- CBD and Hemp
by Brandon Jackson
To commemorate Charlotte Figi Day in Colorado on April 7th, we would like to take the time to remember and pay tribute to the young girl this day celebrates. Charlotte Figi passed away at age 13 in April of 2020. Her and her family’s courage has helped hemp and CBD come a long way in a short period of time.
Charlotte suffered from a condition known as Dravet syndrome (interestingly enough named after epileptologist Charlotte Dravet) which causes a catastrophic form of epilepsy. Dravet syndrome is also known as SMEI or Severe Myoclonic Epilepsy of Infancy. It is characterized as a genetic disorder which causes epilepsy in infants and very young children. This causes many issues with childhood development as well as a 15 to 20% mortality rate.
Charlotte had constant prolonged seizures from a very early age, and would have up to 300 seizures a week. This left her unable to speak or walk. Her family sought out every treatment that western medicine could provide, but found nothing to stop the constant seizures. Often the medications provided would come with severe side effects, or were very experimental and dangerous to Charlotte’s health. Some suggested treatments could have gone as far as putting Charlotte in a medically induced coma.
Exhausted for options, and fully aware that any one of these seizures could possibly kill Charlotte, her parents heard from other parents of children suffering similar conditions about the potentials of cannabis oil. After researching, they decided to try it and found what seemed to be no short of a miracle. Charlotte’s symptoms largely disappeared, and her seizures dropped significantly.
Charlotte’s family, relentless in their pursuit of finding relief for her, found that low THC and high CBD strains were showing the most promising results. In came the Stanley Brothers in 2012, who were medical marijuana growers who developed a high CBD strain which was eventually named Charlotte’s Web. This strain proved to be very helpful to Charlotte’s seizure treatment, and the world started to take notice.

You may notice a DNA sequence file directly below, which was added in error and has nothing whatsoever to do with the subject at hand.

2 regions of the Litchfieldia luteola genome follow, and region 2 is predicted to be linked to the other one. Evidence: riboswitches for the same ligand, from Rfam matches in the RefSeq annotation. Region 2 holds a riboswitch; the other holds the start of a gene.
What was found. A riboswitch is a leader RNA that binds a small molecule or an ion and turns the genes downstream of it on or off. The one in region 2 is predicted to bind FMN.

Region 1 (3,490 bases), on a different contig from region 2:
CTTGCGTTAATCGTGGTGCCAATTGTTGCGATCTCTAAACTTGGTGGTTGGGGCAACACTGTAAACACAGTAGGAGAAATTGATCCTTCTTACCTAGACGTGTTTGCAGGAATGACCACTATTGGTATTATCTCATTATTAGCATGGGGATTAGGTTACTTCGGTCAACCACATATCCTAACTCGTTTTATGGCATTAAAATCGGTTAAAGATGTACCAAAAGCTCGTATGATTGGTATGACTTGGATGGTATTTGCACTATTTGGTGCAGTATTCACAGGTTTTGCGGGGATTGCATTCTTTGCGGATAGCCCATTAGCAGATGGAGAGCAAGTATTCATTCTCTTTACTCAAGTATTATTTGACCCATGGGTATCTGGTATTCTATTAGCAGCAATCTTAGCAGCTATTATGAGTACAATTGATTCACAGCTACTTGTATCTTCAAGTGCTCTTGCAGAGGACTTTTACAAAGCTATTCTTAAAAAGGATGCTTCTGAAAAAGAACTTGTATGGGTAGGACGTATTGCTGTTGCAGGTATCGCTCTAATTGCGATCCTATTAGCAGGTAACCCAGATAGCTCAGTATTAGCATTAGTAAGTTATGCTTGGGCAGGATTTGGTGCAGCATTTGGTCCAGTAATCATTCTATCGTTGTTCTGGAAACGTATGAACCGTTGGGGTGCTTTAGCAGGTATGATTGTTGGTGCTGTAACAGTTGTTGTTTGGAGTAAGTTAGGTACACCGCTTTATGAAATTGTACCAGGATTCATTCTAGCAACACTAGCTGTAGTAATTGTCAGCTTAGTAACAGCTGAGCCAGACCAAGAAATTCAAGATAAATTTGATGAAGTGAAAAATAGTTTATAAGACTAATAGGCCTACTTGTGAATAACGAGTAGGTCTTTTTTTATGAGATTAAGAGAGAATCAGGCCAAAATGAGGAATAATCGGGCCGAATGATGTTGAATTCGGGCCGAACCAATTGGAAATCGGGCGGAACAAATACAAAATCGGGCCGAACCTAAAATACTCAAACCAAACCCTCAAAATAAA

The Stanley Brothers started growing medical marijuana in Colorado in 2009. Colorado voters passed their first medical marijuana bill in 2000, and the state has been in the forefront of a lot of changes to cannabis legislation that is in direct opposition to the United States war on drugs policy.
For too long scientific research and advancements in understanding the cannabis plant have been stifled thanks to prohibition and the war on drugs. In the 1930s, politicians ranting about “The Evils of Weed” outlawed any kind of research that could be done into the benefits of the cannabis plant.
Up to that point, cannabis had been used for millennia by humans as cloth, food, medicine, and thousands of other purposes. Unfortunately propaganda quickly spread and turned this plant into a dangerous enemy of the people. This new war on marijuana unfortunately came during a time when vast new medical research and treatments were being undertaken. From penicillin being discovered to development of vaccines which saved billions of lives. Think of where our understanding of cannabis would be today if scientists were able to actually perform research without fear of arrest or loss of funding. Think of the many children like Charlotte that suffered and died way too prematurely because the law dictated that the only medicine that worked for them did not have any medicinal value.
The United States federal government at this time still lists marijuana as a Schedule 1 drug with no medicinal benefits. Thankfully at least parts of the country have been able to pull their heads from the metaphorical sand. States like Colorado stood up to the federal government and allowed for medical marijuana programs, and eventually pathways to legalization. The Stanley Brothers were able to legally grow cannabis in Colorado, and do their own research into the various beneficial parts of the plant, especially Cannabidiol or CBD. They were able to develop and perfect techniques, and ultimately grow strains like Charlotte’s Web. Charlotte’s family was able to research and find what medicine worked best for her. Something that just a couple decades ago would have come with derision and very stiff legal repercussions, is now actually changing the world.